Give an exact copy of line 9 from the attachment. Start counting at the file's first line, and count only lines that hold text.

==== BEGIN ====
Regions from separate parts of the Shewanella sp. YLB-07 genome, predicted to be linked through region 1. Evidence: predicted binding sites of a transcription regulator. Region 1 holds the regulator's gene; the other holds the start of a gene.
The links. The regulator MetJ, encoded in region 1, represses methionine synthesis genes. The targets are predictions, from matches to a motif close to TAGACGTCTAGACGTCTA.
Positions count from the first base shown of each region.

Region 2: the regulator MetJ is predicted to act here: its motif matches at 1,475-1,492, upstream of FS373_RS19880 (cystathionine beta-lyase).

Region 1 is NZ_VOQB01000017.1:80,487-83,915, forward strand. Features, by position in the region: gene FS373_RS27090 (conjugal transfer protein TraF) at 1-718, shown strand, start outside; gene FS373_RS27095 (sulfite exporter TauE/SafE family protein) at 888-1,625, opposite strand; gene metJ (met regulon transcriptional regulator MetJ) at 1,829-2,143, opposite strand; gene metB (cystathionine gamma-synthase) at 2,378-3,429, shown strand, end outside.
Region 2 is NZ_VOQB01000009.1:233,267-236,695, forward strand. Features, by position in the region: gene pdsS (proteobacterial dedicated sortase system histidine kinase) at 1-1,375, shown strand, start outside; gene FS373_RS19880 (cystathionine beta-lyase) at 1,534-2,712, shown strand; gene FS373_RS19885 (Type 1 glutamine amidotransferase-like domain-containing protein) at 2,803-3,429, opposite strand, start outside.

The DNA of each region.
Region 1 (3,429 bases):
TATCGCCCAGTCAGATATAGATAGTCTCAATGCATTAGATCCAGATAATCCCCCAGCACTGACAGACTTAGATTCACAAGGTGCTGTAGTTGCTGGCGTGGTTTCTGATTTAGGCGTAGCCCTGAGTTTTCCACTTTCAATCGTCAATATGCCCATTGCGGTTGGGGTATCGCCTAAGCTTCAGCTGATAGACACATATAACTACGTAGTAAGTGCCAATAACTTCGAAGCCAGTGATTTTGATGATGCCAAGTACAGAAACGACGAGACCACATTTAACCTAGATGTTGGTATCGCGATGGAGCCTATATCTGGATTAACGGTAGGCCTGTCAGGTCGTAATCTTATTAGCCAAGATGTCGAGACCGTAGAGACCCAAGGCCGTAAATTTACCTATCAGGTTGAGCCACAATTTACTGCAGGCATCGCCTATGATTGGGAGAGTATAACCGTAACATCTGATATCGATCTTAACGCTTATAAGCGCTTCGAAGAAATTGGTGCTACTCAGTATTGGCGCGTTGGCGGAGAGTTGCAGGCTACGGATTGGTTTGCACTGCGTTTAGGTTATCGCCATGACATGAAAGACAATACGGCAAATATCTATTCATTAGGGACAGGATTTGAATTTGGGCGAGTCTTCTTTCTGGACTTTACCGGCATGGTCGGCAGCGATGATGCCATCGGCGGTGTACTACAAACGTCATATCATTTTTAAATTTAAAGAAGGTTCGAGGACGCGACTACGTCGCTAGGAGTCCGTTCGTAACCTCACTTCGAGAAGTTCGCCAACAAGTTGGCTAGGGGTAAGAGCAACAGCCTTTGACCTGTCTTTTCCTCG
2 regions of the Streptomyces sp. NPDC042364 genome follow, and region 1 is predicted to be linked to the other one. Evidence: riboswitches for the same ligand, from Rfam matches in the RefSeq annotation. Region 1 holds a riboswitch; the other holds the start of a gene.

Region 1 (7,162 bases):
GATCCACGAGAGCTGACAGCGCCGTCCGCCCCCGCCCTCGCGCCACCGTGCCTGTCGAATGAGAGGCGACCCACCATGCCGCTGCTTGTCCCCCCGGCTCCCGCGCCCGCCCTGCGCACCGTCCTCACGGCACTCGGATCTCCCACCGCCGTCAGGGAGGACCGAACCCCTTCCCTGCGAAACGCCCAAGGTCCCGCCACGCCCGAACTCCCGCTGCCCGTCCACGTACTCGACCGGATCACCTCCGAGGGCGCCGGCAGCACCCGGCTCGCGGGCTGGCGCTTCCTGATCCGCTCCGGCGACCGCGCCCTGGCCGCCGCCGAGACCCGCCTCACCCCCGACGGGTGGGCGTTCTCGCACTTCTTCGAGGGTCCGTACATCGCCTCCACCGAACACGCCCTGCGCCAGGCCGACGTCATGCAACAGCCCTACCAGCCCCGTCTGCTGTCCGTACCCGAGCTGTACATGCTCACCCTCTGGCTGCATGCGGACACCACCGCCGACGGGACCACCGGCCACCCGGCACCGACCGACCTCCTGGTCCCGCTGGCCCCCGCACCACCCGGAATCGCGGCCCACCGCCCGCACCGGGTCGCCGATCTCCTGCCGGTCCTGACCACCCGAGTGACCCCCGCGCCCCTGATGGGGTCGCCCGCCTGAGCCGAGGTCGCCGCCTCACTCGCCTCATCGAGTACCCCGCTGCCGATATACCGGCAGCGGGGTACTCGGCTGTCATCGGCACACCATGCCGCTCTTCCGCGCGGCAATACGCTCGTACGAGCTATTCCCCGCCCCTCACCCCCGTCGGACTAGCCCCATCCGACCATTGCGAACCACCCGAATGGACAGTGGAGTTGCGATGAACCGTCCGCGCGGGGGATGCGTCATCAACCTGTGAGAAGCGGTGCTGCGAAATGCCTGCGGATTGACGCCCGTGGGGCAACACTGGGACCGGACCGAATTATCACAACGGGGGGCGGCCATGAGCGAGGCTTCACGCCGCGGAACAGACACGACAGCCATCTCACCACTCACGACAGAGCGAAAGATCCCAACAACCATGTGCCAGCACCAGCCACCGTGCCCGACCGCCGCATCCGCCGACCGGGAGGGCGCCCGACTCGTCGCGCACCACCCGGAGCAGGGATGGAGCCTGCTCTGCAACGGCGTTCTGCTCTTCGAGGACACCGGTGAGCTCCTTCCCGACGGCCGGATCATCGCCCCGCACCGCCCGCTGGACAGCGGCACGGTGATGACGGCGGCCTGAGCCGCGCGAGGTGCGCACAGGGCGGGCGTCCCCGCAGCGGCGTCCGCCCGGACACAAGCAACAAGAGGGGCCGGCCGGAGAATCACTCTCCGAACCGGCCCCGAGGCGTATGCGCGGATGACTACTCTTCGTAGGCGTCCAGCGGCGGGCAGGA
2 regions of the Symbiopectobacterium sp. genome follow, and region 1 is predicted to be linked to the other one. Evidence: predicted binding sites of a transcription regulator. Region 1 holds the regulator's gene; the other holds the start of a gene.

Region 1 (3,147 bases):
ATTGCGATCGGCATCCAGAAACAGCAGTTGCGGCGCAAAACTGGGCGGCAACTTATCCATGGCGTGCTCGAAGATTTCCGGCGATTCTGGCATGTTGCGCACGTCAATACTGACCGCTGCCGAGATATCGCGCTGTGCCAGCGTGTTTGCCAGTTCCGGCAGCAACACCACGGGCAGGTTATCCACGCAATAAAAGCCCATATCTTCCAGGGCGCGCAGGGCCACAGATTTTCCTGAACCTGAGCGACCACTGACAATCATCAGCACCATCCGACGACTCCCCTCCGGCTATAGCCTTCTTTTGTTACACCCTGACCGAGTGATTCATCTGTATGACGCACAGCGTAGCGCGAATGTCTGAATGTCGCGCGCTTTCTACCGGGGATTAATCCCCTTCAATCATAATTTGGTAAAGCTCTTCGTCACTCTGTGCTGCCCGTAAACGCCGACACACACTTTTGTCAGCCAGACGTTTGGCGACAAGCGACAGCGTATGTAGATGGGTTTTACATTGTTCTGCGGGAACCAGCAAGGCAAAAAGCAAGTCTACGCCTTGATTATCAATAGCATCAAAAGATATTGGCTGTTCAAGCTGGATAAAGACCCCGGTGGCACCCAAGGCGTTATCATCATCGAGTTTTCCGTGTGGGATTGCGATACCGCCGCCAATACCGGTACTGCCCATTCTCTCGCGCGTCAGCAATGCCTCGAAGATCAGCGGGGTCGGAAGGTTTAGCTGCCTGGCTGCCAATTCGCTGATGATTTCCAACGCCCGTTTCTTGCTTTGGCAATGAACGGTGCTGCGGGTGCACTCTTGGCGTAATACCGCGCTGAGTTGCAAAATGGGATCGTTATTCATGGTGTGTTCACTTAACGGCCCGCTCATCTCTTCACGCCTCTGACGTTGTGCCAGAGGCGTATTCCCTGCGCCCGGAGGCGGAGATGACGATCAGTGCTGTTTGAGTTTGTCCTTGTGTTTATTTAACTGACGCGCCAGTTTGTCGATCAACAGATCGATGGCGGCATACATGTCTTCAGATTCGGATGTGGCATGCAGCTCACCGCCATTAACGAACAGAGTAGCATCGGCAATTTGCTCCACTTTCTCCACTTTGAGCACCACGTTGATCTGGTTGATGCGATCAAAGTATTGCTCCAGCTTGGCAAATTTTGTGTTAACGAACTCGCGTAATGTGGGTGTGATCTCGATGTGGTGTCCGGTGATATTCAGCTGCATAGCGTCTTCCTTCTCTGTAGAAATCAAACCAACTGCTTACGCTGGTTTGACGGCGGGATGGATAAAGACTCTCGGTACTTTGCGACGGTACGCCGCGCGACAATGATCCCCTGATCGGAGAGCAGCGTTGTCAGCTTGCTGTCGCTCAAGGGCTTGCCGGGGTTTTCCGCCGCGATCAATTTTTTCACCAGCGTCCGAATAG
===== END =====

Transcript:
TATCGCCCAGTCAGATATAGATAGTCTCAATGCATTAGATCCAGATAATCCCCCAGCACTGACAGACTTAGATTCACAAGGTGCTGTAGTTGCTGGCGTGGTTTCTGATTTAGGCGTAGCCCTGAGTTTTCCACTTTCAATCGTCAATATGCCCATTGCGGTTGGGGTATCGCCTAAGCTTCAGCTGATAGACACATATAACTACGTAGTAAGTGCCAATAACTTCGAAGCCAGTGATTTTGATGATGCCAAGTACAGAAACGACGAGACCACATTTAACCTAGATGTTGGTATCGCGATGGAGCCTATATCTGGATTAACGGTAGGCCTGTCAGGTCGTAATCTTATTAGCCAAGATGTCGAGACCGTAGAGACCCAAGGCCGTAAATTTACCTATCAGGTTGAGCCACAATTTACTGCAGGCATCGCCTATGATTGGGAGAGTATAACCGTAACATCTGATATCGATCTTAACGCTTATAAGCGCTTCGAAGAAATTGGTGCTACTCAGTATTGGCGCGTTGGCGGAGAGTTGCAGGCTACGGATTGGTTTGCACTGCGTTTAGGTTATCGCCATGACATGAAAGACAATACGGCAAATATCTATTCATTAGGGACAGGATTTGAATTTGGGCGAGTCTTCTTTCTGGACTTTACCGGCATGGTCGGCAGCGATGATGCCATCGGCGGTGTACTACAAACGTCATATCATTTTTAAATTTAAAGAAGGTTCGAGGACGCGACTACGTCGCTAGGAGTCCGTTCGTAACCTCACTTCGAGAAGTTCGCCAACAAGTTGGCTAGGGGTAAGAGCAACAGCCTTTGACCTGTCTTTTCCTCG